Conservative commentators have found a handy silver lining to disquieting information about sex-selective abortion: It allows them, conveniently, to declare that all abortion should be banned, ever. Forgive us if we're less than credulous about their universal commitment to gender equality.
The discussion has been renewed because of a highly-praised book, Unnatural Selection: Choosing Girls And The Consequences Of A World Full Of Men, by Mara Hvistendahl. According to reviewers (our copy is on the way) Hvistendahl relies on first-hand reporting to tell the history and present of women, many in Asia, aborting female fetuses. What she doesn't do is recommend that abortion be banned.
Enter a bunch of (male) commentators to do it for her and chide her for not being up to the task of moral clarity.
"There are only two alternatives," declares The Wall Street Journal's reviewer, Jonathan V. Last. "Restrict abortion or accept the slaughter of millions of baby girls and the calamities that are likely to come with it."
And Ross Douthat in his New York Times column implicitly accuses Mara Hvistendahl of moral cowardice: "The anti-abortion side has it easier," he closes. "We can say outright what's implied on every page of 'Unnatural Selection,' even if the author can't quite bring herself around. The tragedy of the world's 160 million missing girls isn't that they're 'missing.' The tragedy is that they're dead."
In other words, these men want to exchange a disturbing practice that is the product of inequality with something guaranteed to create more inequality — namely, denying women the right to decide when to have children, or forcing women to give birth. That does sound like a very simple choice.
Douthat does throw the feminists a bone ("patriarchy"!), just before suggesting that their influence has harmed women:
Patriarchy is certainly part of the story, but as Hvistendahl points out, the reality is more complicated 0- and more depressing. Thus far, female empowerment often seems to have led to more sex selection, not less. In many communities, she writes, "women use their increased autonomy to select for sons," because male offspring bring higher social status.
Actually, that sounds like an example that has everything to do with patriarchy and incomplete "female empowerment." Women can often use "autonomy" to make choices that favor men or create an overall societal harm — see, for example, female genital mutilation or female anti-choice Republicans.
Last is disgusted that Hvistendahl exhibits what he calls an "unbecoming political provincialism," which is apparently synonymous with being pro-choice. (Also, tangentially, with being critical of racism. Why does Last sniff, "Through most of human history distinct racial and ethnic groups have only reluctantly intermarried; that she attributes this reluctance to a specific breed of 'racism' says less about the American past than about her own biases" if not to carry a torch for separate-but-equal bigotry?)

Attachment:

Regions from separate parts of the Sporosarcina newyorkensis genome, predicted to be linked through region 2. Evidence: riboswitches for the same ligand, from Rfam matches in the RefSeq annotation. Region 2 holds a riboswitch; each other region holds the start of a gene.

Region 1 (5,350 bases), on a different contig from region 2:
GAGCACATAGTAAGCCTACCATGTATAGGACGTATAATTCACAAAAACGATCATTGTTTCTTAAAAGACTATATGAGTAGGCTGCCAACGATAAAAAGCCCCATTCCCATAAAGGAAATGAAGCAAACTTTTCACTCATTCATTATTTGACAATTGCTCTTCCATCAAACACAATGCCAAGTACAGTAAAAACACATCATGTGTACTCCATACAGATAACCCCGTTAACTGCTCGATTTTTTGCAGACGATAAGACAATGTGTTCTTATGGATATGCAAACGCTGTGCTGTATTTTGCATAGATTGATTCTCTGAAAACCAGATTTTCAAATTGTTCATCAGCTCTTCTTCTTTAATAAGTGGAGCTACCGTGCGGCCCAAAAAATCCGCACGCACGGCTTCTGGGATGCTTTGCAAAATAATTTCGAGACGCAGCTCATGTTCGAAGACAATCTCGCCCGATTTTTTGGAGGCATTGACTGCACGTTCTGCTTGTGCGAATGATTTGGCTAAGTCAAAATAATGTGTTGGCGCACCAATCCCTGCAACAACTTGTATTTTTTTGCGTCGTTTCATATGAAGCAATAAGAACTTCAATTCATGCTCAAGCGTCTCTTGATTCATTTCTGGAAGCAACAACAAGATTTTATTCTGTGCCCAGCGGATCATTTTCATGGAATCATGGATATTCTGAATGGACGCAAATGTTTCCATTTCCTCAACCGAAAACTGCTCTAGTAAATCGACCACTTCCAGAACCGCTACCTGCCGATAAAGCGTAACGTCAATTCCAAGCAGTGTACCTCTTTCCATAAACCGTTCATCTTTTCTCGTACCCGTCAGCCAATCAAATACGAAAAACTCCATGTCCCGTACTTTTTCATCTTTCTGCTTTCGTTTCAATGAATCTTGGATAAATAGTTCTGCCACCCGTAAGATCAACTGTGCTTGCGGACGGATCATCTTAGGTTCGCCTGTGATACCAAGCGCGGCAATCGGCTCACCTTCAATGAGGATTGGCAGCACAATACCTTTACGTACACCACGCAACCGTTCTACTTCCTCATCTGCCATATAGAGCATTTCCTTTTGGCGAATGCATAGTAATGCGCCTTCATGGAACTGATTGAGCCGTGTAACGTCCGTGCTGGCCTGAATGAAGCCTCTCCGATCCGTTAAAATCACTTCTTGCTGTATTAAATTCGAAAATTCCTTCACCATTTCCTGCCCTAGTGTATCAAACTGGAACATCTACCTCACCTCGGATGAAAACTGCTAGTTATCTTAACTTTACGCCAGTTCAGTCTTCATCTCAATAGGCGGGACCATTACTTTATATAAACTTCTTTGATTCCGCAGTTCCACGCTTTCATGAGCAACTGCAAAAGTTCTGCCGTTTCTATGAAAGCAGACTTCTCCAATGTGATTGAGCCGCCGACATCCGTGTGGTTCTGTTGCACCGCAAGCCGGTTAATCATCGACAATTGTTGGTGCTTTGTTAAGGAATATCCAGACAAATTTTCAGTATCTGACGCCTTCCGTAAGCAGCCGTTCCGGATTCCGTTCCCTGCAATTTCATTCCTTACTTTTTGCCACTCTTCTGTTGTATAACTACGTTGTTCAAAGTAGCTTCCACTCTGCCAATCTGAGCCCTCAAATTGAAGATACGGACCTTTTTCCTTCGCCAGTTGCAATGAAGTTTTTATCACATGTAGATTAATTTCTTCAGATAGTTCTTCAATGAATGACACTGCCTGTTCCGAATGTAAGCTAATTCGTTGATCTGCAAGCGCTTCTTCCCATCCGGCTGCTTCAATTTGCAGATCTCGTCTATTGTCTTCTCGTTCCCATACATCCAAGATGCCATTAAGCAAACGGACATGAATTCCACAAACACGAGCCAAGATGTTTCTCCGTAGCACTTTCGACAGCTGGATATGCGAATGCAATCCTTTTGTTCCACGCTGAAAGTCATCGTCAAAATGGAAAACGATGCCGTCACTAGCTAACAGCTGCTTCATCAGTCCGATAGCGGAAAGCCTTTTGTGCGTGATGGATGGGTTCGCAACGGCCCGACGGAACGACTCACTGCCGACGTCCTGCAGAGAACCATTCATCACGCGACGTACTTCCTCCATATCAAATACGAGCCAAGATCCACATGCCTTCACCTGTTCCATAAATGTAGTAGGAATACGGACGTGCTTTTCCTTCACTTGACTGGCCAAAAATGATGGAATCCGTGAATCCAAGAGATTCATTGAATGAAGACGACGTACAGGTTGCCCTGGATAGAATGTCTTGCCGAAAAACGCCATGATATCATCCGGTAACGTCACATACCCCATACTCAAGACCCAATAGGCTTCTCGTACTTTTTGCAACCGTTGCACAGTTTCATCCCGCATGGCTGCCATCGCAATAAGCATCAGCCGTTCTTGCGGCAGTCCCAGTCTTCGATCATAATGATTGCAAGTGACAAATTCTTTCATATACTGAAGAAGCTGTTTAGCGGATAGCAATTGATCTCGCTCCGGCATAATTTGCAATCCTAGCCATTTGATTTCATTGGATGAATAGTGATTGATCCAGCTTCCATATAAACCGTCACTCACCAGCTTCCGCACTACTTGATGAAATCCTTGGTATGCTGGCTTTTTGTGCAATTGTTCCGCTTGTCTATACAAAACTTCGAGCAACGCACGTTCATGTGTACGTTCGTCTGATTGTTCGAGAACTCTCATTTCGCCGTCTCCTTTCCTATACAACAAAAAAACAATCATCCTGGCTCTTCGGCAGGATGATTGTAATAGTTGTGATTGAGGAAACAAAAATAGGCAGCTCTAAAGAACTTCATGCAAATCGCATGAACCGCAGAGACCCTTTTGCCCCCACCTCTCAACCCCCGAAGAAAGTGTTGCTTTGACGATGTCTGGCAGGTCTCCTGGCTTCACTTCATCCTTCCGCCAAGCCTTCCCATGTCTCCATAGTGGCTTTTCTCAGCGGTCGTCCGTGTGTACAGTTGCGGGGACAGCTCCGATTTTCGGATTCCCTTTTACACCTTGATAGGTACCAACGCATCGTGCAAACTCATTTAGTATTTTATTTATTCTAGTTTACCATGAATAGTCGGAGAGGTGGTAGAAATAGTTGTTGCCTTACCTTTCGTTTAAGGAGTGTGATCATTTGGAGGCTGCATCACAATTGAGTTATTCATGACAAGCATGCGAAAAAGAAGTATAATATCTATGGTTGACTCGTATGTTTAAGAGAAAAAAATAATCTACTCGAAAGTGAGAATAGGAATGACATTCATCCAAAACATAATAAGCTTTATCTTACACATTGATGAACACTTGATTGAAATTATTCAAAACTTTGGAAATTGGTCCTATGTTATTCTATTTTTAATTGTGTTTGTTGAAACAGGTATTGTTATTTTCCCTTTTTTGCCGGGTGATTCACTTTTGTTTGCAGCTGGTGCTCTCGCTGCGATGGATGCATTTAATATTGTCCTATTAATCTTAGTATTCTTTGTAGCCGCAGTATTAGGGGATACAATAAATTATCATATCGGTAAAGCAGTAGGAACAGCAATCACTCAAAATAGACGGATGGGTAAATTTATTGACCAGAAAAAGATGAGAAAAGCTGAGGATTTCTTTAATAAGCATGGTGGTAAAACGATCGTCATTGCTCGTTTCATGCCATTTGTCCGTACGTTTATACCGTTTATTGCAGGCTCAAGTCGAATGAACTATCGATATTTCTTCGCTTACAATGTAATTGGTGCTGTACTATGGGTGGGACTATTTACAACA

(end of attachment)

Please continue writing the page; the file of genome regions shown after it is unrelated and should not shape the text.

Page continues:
This is, apparently, not a moment to think about why China and India's bans on sex-selective abortion are ineffective, or about creating a social framework where having a girl isn't debilitating to a family's resources (meanwhile, Chinese men are saving up to bid on brides, whose dowry were what was feared in the first place). Says Last,
It is telling that Ms. Hvistendahl identifies a ban on abortion—and not the killing of tens of millions of unborn girls—as the "worst nightmare" of feminism. Even though 163 million girls have been denied life solely because of their gender, she can't help seeing the problem through the lens of an American political issue.
It is telling that this man can only see being pro-choice as an "American political issue," but the problem goes deeper than that. As compelling a figure as 163 million girls is, we are talking about 163 million fetuses, some of which wouldn't have even been conceived had couples not been repeatedly trying for a boy — the possibility of a girl, as opposed to a real and non-abstract discussion of a world that exists where men outnumber women and unfavorable social consequences result.
Last cites South Korea's high male-female ratio, particularly in second, third, and fourth births, indicating that parents who left it to fate but didn't have a boy were opting for sex-selective abortion on later tries. Meanwhile, abortion is illegal in South Korea, though illegal abortions are seldom prosecuted. (Of a proposed crackdown on illegal abortions, the head of an ob-gyn association in Korea told The Times, "More women will now go abroad for abortion. Illegal abortions will go deeper underground, causing more medical accidents. There will be more abandoned infants." Female infants, we would guess.)
As Matt Yglesias points out, this is less about abortion than about sex selection. Funny that none of these guys want to talk about that.